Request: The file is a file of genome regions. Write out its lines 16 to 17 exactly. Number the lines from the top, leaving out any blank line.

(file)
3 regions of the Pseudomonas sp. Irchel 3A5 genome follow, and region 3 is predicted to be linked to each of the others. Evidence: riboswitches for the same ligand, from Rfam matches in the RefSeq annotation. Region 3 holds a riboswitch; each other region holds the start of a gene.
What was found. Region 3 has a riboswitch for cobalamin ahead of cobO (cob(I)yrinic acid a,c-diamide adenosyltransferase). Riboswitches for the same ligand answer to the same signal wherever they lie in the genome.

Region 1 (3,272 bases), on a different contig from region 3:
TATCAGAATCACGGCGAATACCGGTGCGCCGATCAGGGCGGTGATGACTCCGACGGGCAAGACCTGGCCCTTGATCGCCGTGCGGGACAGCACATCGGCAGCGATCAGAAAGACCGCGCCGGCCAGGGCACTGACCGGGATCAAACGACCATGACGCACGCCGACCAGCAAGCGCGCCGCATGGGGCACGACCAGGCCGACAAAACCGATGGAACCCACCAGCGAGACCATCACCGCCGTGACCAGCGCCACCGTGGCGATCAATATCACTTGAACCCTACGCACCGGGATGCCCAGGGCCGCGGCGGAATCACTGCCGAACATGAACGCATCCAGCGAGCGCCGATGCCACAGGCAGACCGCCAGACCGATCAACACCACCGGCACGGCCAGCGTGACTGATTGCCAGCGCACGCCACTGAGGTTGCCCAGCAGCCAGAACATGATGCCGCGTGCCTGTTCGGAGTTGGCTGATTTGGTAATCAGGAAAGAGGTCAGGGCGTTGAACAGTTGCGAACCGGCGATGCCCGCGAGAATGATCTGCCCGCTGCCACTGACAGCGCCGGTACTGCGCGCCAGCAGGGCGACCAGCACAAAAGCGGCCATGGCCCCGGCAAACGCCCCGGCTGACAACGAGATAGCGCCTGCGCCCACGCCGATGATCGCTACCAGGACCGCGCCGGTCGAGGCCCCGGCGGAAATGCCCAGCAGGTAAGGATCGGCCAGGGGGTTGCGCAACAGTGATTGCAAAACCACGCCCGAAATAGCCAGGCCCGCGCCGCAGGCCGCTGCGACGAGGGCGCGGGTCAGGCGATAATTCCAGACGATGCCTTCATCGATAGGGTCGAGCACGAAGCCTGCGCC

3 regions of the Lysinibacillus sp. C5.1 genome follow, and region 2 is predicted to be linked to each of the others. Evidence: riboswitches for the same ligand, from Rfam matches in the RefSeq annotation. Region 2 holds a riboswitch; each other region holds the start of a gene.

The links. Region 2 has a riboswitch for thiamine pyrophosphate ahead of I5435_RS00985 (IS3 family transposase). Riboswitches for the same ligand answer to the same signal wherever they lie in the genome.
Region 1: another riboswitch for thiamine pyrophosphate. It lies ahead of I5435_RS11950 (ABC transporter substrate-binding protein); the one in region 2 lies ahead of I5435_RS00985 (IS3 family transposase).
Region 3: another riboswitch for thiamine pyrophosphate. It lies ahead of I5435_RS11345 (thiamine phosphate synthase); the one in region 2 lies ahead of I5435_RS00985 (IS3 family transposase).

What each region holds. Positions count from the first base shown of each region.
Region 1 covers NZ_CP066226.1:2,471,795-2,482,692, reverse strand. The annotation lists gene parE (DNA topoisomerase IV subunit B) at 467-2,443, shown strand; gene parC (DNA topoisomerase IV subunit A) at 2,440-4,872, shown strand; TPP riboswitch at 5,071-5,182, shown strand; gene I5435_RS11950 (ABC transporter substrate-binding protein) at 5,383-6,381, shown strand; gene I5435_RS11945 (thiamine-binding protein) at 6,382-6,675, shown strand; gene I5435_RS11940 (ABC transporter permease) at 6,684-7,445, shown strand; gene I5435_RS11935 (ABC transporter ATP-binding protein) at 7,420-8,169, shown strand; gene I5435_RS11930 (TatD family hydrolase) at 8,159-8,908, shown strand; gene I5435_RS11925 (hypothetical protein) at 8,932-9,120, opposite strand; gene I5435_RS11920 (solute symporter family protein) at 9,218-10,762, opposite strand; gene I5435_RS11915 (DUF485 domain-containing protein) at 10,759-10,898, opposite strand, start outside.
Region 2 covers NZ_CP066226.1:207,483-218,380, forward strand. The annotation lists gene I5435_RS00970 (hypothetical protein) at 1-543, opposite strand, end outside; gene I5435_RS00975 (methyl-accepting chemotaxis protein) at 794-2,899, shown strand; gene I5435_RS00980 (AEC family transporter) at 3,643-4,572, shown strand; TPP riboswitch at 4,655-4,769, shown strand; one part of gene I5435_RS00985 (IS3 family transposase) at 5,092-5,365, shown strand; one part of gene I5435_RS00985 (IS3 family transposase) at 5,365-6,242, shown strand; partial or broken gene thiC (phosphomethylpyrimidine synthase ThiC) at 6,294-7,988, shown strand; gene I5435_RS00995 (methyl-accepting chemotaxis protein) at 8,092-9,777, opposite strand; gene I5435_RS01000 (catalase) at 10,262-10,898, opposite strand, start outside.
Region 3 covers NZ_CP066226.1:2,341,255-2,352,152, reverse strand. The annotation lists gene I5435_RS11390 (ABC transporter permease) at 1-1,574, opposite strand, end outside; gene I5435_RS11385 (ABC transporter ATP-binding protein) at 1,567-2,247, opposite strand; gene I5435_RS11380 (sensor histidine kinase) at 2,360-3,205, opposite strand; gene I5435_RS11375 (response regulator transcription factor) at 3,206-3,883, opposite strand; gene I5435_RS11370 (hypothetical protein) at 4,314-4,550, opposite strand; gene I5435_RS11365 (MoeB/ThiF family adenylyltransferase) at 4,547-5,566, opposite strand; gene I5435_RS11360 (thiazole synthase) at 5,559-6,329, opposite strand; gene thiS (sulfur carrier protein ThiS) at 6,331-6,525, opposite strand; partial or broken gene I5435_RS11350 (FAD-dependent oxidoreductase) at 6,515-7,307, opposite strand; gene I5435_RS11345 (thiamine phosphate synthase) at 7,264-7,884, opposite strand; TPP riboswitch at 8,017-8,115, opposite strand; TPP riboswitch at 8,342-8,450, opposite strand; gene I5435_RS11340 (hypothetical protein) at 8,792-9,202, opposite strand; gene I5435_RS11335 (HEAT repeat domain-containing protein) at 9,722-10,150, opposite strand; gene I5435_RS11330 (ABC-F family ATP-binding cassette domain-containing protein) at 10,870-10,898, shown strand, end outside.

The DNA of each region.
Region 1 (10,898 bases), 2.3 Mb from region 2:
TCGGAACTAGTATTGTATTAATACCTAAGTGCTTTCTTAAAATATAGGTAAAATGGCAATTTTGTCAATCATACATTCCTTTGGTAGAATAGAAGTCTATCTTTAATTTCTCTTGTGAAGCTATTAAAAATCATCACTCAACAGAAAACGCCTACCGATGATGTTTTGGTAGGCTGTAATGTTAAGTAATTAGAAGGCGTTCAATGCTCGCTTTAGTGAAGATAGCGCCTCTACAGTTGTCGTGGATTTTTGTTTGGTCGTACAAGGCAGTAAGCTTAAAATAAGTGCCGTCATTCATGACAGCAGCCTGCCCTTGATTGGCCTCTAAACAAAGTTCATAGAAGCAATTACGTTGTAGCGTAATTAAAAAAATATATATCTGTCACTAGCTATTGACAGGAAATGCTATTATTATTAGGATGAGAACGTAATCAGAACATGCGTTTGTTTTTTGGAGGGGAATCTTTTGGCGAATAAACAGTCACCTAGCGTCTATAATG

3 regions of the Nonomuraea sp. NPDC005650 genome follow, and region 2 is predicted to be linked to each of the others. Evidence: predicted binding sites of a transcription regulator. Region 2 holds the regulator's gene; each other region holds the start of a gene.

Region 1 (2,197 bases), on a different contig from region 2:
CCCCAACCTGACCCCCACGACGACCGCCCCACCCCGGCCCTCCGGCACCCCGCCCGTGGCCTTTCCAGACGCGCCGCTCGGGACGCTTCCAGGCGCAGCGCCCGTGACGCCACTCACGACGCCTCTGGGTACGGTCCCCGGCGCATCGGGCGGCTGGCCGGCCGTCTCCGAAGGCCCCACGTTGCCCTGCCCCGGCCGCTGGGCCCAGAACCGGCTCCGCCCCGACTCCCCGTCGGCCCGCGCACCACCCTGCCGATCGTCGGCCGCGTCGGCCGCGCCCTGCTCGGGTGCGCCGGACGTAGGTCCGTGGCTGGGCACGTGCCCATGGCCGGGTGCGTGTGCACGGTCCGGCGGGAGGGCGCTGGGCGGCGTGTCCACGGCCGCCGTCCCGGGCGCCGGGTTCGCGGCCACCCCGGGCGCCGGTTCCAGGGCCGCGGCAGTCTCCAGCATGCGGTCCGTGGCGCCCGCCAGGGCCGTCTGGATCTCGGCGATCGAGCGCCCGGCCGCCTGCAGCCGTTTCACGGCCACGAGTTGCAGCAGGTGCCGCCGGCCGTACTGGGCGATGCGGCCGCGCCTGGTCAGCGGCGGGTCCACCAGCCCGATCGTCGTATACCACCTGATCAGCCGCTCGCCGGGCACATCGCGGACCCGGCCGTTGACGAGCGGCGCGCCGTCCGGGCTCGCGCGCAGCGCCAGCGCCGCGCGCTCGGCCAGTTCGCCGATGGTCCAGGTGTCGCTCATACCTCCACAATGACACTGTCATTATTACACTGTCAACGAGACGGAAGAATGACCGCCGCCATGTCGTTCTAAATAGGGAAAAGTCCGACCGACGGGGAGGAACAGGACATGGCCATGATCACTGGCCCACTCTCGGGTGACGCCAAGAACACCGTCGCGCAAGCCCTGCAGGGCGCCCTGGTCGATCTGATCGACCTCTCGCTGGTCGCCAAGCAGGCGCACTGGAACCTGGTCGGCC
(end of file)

3 regions of the Nonomuraea sp. NPDC005650 genome follow, and region 2 is predicted to be linked to each of the others. Evidence: predicted binding sites of a transcription regulator. Region 2 holds the regulator's gene; each other region holds the start of a gene.

Region 1 (2,197 bases), on a different contig from region 2: